California court: Prison pot is OK - if inmates don't inhale

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SACRAMENTO — A California appeals court says it's legal to have small amounts of marijuana in prison — so long as inmates don't inhale.

The 3rd District Court of Appeal ruled that California voters legalized recreational possession of less than an ounce (28 grams) of cannabis in 2016, with no exception even for those behind bars.

But the court says state law does prohibit smoking weed in prison. Prison officials can also still punish pot possession as a rules violation.

"According to the plain language of ... Proposition 64, possession of less than an ounce of cannabis in prison is no longer a felony," the court ruled Tuesday. "Smoking or ingesting cannabis in prison remains a felony."

The court overturned the Sacramento County convictions of five inmates who had been found with marijuana in their prison cells.

"The voters made quite clear their intention to avoid spending state and county funds prosecuting possession of less than an ounce of marijuana, and quite clear that they did not want to see adults suffer criminal convictions for possessing less than an ounce of marijuana," Sacramento County Assistant Public Defender Leonard Tauman said in an email. The appeals court "quite properly honored what the electorate passed."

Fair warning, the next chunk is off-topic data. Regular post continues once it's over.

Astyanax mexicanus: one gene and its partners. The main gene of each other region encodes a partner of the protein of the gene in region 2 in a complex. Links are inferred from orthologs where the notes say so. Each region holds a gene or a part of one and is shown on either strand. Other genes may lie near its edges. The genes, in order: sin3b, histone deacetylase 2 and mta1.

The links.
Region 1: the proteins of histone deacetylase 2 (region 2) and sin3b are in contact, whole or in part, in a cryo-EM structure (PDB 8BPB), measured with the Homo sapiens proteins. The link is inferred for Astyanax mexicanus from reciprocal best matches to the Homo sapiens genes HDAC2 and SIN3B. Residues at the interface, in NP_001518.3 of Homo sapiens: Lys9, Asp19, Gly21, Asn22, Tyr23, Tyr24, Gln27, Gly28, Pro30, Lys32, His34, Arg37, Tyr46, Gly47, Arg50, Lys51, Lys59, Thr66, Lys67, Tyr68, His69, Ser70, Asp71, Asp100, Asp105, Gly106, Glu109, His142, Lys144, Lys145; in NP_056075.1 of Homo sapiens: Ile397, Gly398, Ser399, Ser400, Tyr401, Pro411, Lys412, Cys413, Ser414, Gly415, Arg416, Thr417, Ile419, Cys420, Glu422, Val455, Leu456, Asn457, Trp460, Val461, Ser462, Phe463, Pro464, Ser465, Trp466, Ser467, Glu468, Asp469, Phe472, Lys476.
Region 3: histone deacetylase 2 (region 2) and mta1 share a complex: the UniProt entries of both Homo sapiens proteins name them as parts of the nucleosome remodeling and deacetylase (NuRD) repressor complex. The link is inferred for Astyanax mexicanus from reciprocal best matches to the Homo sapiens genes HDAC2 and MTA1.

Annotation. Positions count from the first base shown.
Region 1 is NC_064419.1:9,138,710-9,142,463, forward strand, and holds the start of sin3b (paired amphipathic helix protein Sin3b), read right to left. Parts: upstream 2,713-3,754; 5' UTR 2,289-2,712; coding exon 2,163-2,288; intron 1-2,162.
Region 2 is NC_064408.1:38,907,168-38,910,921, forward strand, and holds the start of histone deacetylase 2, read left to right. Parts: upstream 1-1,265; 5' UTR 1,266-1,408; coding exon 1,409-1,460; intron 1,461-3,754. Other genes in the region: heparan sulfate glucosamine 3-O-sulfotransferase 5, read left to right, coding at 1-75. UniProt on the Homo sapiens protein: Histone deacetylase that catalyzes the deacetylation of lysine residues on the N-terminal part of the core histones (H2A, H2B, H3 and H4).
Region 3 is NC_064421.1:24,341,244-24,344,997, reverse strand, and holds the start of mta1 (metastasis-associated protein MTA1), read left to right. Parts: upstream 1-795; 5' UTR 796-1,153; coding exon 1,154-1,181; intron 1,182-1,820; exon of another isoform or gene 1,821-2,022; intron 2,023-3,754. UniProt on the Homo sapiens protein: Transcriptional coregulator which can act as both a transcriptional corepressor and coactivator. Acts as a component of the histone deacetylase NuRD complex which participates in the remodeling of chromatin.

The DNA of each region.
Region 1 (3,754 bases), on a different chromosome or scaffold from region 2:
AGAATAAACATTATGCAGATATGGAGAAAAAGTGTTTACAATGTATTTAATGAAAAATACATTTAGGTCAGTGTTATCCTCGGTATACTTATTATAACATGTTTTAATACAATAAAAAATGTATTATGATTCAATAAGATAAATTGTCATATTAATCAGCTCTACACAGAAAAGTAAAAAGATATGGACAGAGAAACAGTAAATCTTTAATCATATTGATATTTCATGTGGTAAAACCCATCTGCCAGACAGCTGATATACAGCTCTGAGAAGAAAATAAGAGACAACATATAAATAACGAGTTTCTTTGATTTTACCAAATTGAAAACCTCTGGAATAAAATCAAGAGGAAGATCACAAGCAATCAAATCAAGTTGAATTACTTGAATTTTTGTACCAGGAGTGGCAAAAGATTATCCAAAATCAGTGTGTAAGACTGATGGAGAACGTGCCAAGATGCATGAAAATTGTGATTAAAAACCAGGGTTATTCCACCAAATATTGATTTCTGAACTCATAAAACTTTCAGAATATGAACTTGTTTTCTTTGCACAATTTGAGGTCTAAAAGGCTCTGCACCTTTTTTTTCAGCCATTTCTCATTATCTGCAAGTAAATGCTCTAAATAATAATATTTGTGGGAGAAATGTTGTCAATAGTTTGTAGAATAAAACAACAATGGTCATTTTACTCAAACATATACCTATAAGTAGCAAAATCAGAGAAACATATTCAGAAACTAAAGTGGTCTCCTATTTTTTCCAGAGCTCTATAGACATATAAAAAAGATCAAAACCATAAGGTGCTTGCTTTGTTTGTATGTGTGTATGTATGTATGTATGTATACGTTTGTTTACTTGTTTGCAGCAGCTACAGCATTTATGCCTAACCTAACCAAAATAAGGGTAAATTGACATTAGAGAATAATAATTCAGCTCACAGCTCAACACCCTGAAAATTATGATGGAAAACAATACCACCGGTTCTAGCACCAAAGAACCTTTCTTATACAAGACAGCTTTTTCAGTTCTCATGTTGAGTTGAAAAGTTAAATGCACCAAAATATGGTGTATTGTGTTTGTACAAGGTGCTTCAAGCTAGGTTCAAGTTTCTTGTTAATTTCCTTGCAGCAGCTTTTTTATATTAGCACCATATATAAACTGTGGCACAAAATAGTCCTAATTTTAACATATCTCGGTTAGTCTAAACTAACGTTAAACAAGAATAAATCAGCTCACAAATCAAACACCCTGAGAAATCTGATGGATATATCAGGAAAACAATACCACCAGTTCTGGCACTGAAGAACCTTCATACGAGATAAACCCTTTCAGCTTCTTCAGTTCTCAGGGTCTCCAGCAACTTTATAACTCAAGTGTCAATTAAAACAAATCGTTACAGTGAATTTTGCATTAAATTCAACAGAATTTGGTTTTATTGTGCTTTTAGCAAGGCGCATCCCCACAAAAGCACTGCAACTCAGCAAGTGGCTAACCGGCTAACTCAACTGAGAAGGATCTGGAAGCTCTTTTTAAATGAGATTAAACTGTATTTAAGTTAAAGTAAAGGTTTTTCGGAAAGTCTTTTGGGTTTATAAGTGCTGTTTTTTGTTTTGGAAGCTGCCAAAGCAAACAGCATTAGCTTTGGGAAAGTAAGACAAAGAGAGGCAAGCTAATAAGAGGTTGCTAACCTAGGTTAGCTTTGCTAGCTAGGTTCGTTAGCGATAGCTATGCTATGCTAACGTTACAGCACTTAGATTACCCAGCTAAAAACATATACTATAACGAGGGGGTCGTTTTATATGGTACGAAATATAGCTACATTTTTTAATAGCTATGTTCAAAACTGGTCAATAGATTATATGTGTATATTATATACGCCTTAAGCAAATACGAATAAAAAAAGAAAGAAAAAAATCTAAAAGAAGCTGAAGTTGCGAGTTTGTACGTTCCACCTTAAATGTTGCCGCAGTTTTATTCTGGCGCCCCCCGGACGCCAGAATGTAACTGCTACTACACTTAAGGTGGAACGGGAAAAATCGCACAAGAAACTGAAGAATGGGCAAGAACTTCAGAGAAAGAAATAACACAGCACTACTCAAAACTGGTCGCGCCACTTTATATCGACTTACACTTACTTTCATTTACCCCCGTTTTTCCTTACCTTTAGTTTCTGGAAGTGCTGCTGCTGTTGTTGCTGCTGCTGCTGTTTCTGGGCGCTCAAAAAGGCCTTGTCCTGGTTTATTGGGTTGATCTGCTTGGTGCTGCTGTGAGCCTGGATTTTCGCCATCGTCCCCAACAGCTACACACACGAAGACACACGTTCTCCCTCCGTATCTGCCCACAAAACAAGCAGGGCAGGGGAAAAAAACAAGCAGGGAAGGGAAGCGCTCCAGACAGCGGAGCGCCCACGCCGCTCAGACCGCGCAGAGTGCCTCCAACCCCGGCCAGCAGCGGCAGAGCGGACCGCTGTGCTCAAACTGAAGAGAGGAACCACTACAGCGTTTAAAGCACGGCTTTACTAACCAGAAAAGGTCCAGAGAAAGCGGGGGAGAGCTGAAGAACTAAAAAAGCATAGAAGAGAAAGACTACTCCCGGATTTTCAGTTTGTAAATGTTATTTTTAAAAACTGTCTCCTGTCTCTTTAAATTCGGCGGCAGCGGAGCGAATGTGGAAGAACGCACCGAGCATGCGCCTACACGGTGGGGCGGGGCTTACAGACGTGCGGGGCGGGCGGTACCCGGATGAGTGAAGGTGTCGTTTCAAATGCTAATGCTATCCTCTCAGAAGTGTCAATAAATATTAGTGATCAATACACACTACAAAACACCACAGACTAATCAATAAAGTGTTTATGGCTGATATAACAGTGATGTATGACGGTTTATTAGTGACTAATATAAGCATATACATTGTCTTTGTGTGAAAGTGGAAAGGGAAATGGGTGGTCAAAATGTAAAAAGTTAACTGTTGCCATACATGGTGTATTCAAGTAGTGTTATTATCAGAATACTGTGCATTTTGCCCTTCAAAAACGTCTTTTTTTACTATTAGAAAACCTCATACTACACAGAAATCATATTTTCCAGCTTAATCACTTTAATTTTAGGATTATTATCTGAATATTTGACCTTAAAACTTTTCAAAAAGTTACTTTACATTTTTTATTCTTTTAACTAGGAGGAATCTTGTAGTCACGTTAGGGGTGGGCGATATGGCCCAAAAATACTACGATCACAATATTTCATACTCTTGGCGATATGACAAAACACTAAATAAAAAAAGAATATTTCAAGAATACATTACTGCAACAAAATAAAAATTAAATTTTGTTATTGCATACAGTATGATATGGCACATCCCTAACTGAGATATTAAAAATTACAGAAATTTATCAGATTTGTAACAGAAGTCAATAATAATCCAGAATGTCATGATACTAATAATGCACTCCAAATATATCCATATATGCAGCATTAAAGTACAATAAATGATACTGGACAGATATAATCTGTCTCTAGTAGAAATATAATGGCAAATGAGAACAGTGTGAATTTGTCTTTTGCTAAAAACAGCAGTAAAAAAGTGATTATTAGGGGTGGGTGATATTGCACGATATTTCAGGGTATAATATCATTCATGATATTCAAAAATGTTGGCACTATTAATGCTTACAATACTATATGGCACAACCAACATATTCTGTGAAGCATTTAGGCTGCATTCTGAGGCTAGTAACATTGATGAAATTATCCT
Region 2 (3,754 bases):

Attorney General Xavier Becerra's office said it is reviewing the ruling and did not say if he will appeal.

"We want to be clear that drug use and sales within state prisons remains prohibited," said corrections department spokeswoman Vicky Waters. She said the department "is committed to providing a safe, accountable environment for prisoners and staff alike and we plan to evaluate this decision with an eye toward maintaining health and security within our institutions."

The three-judge panel rejected the state's argument that guards will lose control over prisons if inmates are free to possess small quantities of marijuana, noting that possession can still be punished as a rules violation with longer prison terms or a reduction in privileges.

While prison officials can still punish inmates for violating the rules, "this ruling will prevent inmates from having years added to their sentences for simple possession, reducing overcrowding and saving $50,000-75,000 a year in unnecessary costs," said Assistant Public Defender David Lynch.

The judges scolded the attorney general's office for a counter-argument it said "uses arcane rules" and "twists the meaning of the words of the statute."

Becerra's office argued that the court's reading of the law was absurd because it in effect allows controlled substances into prisons. But the court noted that it previously ruled that it's not illegal for inmates to have properly prescribed medications or medical marijuana behind bars — though it may be against the rules.

"The Attorney General raises the same hackneyed and losing arguments in each case involving contraband in jails or prisons," the judges wrote.

Lawmakers held "an over abiding consensus" in the 1940s that drug use by inmates was "the ultimate evil," they wrote. But those old laws belie "a gradual change in attitude" first toward medical and eventually toward recreational marijuana.

"As a matter of public policy, his position may be sound," the judges wrote. "The fact that the Attorney General may not agree with the voters does not empower us to rewrite the initiative."

They ultimately concluded that "a result is not absurd because the outcome may be unwise."

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